Some desperate scrambling defence stopped Cueto heaping woe on Italy on the half hour mark after a neat chip and chase but the relief was only temporary. A well-worked move from the lineout resulted in Flood putting the wing in for a long-awaited try - ending a 18 Test run without crossing the whitewash. Cueto was engulfed by his team-mates before Flood dusted himself off, having been the victim of a crunching tackle, to slot the conversion.
Frustration began to surface among the toothless Italians and it was punished by the hosts. The England lineout once again laid the foundation before Easter powered over the gainline and he had the composure to pop the ball to Tindall for his side's fourth try. There was no let up from England as half time approached with Hape and Tindall ghosting through only for the final pass to go astray in another let off for the Italians.
Italy's hopes of an unlikely turnaround in fortunes were dealt a blow early in the second half when tight-head Martin Castrogiovanni was sent to the sin-bin for deliberately knocking the ball down. But to their credit they refused to buckle against an England side who were often lacking a clinical edge.
Italy's renewed resolve was eventually broken by Ashton, who claimed his hat-trick thanks largely to the efforts of Matt Banahan, who tore into the visitors' 22 with a powerful run. Flood's conversion would be his last contribution to the game and the crowd rose to its feet to hail the England No.10 and his half-back partner Youngs as they made way.
Replacement Care picked up where Youngs left off and raised the tempo immediately. A couple of breaks were the warning signs for the Italians but they failed heed them as Care skipped through for a try. Jonny Wilkinson nailed the conversion but the Italians dug in and were rewarded with their score. A catch and drive took them deep into the England 22 and replacement hooker Ongaro emerged with the ball as his side powered over the line.
Bergamasco slotted the conversion with 10 minutes remaining but the score woke England from their slumber with Haskell picking up the try his excellent all-round performance deserved. He strolled through a tiring Italian defence to take England up to the half century and Wilkinson took them through it with the conversion.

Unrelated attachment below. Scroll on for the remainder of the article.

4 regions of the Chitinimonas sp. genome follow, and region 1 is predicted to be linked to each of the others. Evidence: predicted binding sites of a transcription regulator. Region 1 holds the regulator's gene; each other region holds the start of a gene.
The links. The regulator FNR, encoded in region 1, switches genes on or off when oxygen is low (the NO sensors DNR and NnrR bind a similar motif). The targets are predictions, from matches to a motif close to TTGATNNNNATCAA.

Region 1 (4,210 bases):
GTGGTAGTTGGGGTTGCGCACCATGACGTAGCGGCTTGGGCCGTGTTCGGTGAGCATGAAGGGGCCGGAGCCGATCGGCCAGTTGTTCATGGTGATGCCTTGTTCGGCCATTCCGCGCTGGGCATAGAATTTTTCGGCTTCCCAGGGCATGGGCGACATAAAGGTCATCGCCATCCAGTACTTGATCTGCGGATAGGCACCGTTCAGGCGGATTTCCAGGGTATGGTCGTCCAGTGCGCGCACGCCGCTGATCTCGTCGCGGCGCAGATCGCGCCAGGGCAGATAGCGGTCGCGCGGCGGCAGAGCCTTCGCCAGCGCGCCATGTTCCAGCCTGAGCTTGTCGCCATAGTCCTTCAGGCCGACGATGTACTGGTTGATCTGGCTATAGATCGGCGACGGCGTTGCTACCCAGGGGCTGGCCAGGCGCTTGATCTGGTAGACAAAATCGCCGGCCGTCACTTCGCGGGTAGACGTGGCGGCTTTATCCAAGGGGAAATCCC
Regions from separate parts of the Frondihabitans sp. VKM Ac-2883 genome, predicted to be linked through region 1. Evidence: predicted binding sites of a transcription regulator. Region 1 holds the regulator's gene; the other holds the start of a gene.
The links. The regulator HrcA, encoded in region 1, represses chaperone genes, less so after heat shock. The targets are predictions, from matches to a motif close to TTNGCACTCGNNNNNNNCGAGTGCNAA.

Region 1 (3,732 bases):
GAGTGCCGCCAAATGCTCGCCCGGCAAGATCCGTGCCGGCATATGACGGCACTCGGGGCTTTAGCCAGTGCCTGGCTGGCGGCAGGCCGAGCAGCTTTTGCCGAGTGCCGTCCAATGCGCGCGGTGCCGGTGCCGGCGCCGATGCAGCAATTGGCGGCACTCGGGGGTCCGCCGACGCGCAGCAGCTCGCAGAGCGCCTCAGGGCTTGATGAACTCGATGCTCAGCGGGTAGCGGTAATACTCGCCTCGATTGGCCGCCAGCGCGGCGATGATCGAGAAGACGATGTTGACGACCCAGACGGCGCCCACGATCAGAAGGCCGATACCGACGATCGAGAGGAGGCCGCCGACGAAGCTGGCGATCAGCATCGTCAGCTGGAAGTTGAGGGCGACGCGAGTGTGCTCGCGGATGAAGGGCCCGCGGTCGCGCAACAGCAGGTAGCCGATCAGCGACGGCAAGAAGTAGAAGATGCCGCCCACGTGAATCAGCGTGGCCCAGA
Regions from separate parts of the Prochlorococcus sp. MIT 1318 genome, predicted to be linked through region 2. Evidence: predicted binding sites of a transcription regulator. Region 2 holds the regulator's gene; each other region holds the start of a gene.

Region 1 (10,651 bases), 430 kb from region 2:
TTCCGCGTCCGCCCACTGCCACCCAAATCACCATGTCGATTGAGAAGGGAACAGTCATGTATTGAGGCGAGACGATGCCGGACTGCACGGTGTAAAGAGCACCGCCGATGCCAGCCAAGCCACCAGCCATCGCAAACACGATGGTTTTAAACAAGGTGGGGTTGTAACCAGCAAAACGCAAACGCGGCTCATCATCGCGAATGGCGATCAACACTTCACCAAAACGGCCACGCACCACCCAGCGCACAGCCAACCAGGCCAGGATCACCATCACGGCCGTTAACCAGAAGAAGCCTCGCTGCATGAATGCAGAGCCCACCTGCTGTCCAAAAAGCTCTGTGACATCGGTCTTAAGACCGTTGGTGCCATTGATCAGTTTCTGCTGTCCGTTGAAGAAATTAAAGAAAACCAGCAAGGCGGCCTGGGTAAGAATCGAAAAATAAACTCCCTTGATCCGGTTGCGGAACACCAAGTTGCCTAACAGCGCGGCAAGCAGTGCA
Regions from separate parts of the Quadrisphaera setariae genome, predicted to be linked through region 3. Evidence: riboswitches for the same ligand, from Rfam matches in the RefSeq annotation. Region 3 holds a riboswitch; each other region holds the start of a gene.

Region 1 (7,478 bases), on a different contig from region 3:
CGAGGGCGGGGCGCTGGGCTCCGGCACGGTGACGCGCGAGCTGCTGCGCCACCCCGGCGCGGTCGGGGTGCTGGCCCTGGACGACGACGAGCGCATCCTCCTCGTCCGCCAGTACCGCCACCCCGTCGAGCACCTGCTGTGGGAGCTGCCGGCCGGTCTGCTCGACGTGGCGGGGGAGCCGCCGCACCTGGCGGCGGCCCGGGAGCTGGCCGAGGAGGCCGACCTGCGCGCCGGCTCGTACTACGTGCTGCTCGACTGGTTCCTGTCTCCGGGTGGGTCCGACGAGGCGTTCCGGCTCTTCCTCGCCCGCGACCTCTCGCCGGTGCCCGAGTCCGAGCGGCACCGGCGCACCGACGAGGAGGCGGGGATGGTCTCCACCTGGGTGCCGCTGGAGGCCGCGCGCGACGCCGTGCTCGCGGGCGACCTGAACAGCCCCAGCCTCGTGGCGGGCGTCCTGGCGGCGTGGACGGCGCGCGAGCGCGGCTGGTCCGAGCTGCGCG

England's sense of adventure showed no signs of diminishing with Wilkinson shifting the ball inside his own 22 and it found its way to Banahan. The Bath wing's injection of pace carried him away from weary defence and allowed him to whip the ball inside to Ashton, who gleefully raced away to notch his fourth try, again converted by Wilkinson to complete the rout.
© ESPN Sports Media Ltd.
Graham Jenkins is the Senior Editor of ESPNscrum.
"Like the Treaty of Versailles, despite all the promises, the new Participation Agreement is certainly not the final solution." John Taylor writes
"We know where we are going and we know where we want to get but how long that will take is anybody's guess." David Humphreys on his plans for Gloucester
Jim Mallinder and Justin Burnell were sat on the same top table, but in different circumstances. Tom Hamilton reports on the Aviva Premiership season launch
Tom Hamilton reports back from the launch of the Guinness PRO12 where there is a renewed sense of optimism with all of the off-field changes to the league